Norwegian developer signs $1.1bn deal to produce and supply green hydrogen-based methanol directly to ships in Suez Canal
Scatec plans to start up the project, capable of producing 100,000 tonnes of methanol, by 2027
Norwegian developer Scatec has signed a memorandum of understanding with Egypt’s Suez Canal Economic Zone to develop a $1.1bn green methanol plant that will supply marine fuel directly to ships at East Port Said on the Mediterranean coast.
The Egyptian government plans to issue a green bunkering license to Scatec, which will use a 190MW electrolyser to produce renewable hydrogen that will be combined with captured CO2 to produce 100,000 tonnes of methanol a year by 2027.
However, a timeline for final investment decision on the facility and start of construction has not been disclosed.
“East Port Said is the destination of the green bunkering project due to its location northern Suez Canal, and its integration with the ports of East Port Said and West Port Said, and therefore it is located near the ship’s waiting areas,” said Suez Canal Economic Zone chairman Waleid Gala El-Dien.
He added: “We emphasise that green bunkering is not a main target in itself, but an imperative global requirement, especially since shipping is responsible for 10% of the world’s carbon emissions, so the use of green fuels in maritime transport will significantly affect the reduction of carbon emissions.”
Neither Scatec nor the Egyptian government have disclosed how the CO2 feedstock for methanol production will be sourced.
While orders for ships capable of running on methanol are racking up, with shipping giant Maersk alone ordering 25, some industry voices have warned that there may not be enough methanol on the market to supply these vessels — and depending on the source of CO2, could end up propping up polluting industries for “green” fuels.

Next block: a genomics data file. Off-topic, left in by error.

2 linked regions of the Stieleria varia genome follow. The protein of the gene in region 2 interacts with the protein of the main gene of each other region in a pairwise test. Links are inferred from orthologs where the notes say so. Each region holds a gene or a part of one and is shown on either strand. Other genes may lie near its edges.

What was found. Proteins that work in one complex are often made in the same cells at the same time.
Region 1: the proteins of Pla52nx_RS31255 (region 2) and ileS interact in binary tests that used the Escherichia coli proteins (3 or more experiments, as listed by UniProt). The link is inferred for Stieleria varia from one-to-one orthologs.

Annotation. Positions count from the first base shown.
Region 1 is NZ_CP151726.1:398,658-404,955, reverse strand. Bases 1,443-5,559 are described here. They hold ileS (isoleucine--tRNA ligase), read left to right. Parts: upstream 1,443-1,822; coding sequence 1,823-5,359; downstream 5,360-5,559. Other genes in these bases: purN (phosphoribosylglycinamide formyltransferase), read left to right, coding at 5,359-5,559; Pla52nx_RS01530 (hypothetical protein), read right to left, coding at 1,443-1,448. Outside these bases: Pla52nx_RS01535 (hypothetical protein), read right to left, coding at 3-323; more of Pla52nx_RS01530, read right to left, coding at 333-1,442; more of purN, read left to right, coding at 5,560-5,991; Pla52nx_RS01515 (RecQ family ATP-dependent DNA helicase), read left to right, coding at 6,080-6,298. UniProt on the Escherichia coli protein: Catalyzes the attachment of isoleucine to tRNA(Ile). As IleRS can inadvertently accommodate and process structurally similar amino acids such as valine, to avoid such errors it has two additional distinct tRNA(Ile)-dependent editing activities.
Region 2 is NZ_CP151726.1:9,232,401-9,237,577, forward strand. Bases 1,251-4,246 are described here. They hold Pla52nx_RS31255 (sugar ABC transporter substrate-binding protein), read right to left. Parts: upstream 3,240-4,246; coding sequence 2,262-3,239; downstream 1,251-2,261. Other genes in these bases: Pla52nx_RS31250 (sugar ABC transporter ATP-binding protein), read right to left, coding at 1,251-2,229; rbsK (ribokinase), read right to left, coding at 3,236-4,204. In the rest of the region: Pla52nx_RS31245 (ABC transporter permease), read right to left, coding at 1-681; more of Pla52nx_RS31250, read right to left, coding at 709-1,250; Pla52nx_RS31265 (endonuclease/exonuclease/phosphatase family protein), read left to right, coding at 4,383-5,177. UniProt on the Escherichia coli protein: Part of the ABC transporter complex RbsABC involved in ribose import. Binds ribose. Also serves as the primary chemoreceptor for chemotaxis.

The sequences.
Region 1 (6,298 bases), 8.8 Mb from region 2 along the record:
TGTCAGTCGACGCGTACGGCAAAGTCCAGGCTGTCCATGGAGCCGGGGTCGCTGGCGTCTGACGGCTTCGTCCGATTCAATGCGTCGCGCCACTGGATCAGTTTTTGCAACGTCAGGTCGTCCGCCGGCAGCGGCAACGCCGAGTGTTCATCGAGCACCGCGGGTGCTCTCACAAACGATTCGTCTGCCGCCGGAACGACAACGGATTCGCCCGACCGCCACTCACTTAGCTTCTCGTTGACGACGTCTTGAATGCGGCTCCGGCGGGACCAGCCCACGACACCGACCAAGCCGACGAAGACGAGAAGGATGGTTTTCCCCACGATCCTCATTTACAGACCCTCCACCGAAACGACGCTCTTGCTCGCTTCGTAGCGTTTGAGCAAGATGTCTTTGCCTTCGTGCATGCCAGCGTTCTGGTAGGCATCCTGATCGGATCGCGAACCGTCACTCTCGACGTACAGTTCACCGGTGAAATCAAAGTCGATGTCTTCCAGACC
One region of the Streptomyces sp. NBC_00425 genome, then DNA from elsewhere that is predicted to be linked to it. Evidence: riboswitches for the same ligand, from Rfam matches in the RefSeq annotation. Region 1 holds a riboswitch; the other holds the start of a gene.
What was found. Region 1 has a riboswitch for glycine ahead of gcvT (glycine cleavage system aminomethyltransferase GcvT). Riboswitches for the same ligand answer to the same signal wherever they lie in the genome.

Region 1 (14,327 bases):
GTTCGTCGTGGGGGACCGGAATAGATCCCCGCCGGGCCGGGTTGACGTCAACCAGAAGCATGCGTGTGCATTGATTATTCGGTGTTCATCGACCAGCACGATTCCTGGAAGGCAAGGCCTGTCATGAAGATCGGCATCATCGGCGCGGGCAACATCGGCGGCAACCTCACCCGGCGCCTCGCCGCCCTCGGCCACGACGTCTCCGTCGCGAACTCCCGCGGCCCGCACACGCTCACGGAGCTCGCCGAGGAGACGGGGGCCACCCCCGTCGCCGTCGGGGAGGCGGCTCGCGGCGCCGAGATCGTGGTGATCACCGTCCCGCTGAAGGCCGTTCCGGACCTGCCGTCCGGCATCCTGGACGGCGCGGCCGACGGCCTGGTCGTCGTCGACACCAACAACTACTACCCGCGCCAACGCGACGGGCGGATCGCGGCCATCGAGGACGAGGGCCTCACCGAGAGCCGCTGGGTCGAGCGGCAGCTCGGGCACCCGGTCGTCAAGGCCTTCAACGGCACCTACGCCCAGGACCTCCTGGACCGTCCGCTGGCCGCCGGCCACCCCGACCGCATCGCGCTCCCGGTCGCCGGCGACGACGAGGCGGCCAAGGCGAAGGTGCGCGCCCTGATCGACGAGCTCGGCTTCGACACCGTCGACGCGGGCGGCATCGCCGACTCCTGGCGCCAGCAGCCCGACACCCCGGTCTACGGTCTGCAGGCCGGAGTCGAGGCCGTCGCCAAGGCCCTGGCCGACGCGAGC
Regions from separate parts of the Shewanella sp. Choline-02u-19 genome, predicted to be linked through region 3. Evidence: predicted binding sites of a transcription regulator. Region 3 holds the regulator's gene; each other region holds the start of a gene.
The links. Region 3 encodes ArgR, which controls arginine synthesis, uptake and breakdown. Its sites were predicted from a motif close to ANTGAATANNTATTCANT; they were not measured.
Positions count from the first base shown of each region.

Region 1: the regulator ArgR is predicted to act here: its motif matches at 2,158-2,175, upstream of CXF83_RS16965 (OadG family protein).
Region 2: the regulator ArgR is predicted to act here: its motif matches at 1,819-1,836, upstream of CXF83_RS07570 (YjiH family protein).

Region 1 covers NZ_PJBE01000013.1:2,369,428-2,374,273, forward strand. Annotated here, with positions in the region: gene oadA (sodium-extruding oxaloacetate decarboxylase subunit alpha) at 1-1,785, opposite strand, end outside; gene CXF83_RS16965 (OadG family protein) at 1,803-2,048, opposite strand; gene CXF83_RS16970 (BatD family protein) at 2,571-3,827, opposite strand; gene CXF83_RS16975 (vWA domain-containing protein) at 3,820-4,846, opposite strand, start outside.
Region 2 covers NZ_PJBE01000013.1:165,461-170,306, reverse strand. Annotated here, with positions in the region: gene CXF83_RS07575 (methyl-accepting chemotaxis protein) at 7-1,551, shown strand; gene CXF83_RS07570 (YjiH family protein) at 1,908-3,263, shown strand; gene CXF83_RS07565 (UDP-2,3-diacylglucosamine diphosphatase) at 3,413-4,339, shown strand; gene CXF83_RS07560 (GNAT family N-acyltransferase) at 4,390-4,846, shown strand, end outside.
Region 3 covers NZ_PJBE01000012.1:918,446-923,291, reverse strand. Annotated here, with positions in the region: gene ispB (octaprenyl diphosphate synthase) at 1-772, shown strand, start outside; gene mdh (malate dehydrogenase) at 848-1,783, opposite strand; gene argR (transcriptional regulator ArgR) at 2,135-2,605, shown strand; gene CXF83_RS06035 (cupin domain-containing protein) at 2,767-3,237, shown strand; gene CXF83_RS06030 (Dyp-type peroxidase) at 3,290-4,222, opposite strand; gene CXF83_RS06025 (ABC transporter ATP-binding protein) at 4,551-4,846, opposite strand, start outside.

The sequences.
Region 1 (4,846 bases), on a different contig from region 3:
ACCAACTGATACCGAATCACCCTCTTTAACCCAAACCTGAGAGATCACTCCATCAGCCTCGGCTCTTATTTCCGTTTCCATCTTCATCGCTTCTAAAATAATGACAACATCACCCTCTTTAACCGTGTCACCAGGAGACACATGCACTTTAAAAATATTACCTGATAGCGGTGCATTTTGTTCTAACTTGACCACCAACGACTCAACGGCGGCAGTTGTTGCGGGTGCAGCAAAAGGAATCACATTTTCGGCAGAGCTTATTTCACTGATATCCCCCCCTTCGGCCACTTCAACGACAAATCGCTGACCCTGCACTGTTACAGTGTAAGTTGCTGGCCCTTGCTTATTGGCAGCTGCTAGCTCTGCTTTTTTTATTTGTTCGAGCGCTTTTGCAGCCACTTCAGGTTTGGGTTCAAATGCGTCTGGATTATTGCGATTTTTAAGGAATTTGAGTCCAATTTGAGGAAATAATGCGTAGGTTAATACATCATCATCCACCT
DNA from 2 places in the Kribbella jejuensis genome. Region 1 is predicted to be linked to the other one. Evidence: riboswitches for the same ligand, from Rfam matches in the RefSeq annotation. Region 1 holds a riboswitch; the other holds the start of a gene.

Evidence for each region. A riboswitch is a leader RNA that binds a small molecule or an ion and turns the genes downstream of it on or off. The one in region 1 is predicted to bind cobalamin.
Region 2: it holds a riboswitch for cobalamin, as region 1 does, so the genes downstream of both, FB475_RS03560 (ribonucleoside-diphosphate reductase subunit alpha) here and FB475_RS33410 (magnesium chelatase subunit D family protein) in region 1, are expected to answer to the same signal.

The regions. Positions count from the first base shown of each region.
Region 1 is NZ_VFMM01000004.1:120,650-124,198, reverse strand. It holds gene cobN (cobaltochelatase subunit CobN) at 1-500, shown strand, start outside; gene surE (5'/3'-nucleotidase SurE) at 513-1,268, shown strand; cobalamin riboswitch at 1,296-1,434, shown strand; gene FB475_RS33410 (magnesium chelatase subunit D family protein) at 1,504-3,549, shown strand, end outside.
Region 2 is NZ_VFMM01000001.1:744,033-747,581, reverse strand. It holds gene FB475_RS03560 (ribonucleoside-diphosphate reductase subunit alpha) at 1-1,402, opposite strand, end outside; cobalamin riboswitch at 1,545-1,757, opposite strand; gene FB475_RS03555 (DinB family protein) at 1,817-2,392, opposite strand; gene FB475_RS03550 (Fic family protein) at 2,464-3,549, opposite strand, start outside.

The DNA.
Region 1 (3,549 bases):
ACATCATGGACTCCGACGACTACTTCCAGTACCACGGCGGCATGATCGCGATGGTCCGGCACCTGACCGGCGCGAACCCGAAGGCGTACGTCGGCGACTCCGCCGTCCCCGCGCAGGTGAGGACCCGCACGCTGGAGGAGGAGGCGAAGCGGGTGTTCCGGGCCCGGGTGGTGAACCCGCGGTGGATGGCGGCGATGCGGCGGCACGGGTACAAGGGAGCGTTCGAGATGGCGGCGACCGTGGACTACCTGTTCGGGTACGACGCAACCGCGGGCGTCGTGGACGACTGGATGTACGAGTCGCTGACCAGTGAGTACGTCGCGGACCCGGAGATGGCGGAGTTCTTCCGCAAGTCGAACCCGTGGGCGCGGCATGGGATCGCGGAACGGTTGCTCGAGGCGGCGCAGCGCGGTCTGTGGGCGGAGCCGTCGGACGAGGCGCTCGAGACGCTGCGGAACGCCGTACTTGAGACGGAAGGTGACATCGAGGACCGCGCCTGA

However, ammonia — the other hydrogen derivative often proposed for green bunkering — is currently off the table as a major shipping fuel owing to strict regulations both internationally for gas carriers and from port-to-port for all other vessels.
Fortescue recently announced that its Green Pioneer vessel, which had been retrofitted to be able to run on NH3, had had to fuel its voyage from Singapore to Dubai for Cop28 on diesel as the latter port had refused entry if it was using ammonia, an extremely hazardous chemical.
Scatec is also a partner on the Egypt Green hydrogen and ammonia project with Fertiglobe, majority-owned by chemicals firm OCI.
While the 15MW pilot phase of the plant is operational — with the first volumes of NH3 shipped to India last month — the scale-up to 100MW is still awaiting a final investment decision (FID), with original electrolyser supplier Plug Power dropped last year.